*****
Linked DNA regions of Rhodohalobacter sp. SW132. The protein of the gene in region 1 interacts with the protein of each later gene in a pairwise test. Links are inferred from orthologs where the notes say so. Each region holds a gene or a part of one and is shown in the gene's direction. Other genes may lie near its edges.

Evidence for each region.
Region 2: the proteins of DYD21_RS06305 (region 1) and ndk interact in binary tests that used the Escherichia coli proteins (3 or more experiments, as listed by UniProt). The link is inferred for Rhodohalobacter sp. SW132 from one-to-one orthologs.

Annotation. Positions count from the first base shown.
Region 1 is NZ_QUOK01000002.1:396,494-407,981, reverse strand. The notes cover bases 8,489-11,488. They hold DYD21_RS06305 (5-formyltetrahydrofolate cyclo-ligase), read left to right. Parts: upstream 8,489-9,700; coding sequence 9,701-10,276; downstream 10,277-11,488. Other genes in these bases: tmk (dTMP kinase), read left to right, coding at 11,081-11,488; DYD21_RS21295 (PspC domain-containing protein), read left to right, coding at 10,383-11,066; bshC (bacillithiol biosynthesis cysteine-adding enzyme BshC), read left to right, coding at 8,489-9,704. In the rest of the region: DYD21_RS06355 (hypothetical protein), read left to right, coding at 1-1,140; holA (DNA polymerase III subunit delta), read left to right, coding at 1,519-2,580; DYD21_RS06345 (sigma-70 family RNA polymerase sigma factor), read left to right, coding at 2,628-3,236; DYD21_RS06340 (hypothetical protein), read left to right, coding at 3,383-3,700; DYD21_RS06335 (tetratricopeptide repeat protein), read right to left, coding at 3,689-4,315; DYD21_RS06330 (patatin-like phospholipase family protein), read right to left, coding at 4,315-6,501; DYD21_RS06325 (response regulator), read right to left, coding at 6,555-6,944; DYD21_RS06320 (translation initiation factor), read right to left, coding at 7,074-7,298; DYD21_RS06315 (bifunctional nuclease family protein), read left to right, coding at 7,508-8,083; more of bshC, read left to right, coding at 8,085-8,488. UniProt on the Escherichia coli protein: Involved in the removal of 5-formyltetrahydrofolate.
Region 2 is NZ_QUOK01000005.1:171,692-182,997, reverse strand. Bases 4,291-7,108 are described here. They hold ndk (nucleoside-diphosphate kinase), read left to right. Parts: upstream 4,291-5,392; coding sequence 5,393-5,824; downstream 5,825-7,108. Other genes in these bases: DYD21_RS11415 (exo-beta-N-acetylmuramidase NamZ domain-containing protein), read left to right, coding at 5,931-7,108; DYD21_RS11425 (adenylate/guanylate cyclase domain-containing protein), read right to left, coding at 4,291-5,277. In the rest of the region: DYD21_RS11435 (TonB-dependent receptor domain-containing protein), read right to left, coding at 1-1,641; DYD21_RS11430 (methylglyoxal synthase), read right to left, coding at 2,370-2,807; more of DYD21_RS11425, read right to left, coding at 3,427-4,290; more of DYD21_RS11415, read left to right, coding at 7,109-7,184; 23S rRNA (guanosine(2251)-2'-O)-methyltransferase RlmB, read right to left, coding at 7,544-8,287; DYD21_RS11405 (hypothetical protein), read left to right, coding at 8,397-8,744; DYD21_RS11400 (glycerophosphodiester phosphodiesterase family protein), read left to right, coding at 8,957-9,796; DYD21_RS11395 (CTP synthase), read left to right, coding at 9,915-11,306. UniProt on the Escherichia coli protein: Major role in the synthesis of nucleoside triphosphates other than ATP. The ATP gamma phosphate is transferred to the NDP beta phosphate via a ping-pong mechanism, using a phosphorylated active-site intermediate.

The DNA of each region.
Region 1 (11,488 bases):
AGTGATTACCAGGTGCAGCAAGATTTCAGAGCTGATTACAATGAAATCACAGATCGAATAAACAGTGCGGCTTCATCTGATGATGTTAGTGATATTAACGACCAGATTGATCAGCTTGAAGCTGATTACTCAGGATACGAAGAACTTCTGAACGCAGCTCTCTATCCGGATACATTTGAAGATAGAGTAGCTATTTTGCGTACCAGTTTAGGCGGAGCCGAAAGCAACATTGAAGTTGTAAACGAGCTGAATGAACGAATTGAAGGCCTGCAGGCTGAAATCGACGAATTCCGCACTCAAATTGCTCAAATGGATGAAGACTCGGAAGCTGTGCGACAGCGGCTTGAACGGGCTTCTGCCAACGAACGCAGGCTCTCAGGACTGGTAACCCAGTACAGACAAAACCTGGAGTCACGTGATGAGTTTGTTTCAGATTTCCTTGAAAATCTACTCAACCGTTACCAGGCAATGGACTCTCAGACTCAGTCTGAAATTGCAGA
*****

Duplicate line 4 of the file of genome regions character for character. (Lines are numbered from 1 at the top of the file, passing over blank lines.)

Annotation. Positions count from the first base shown.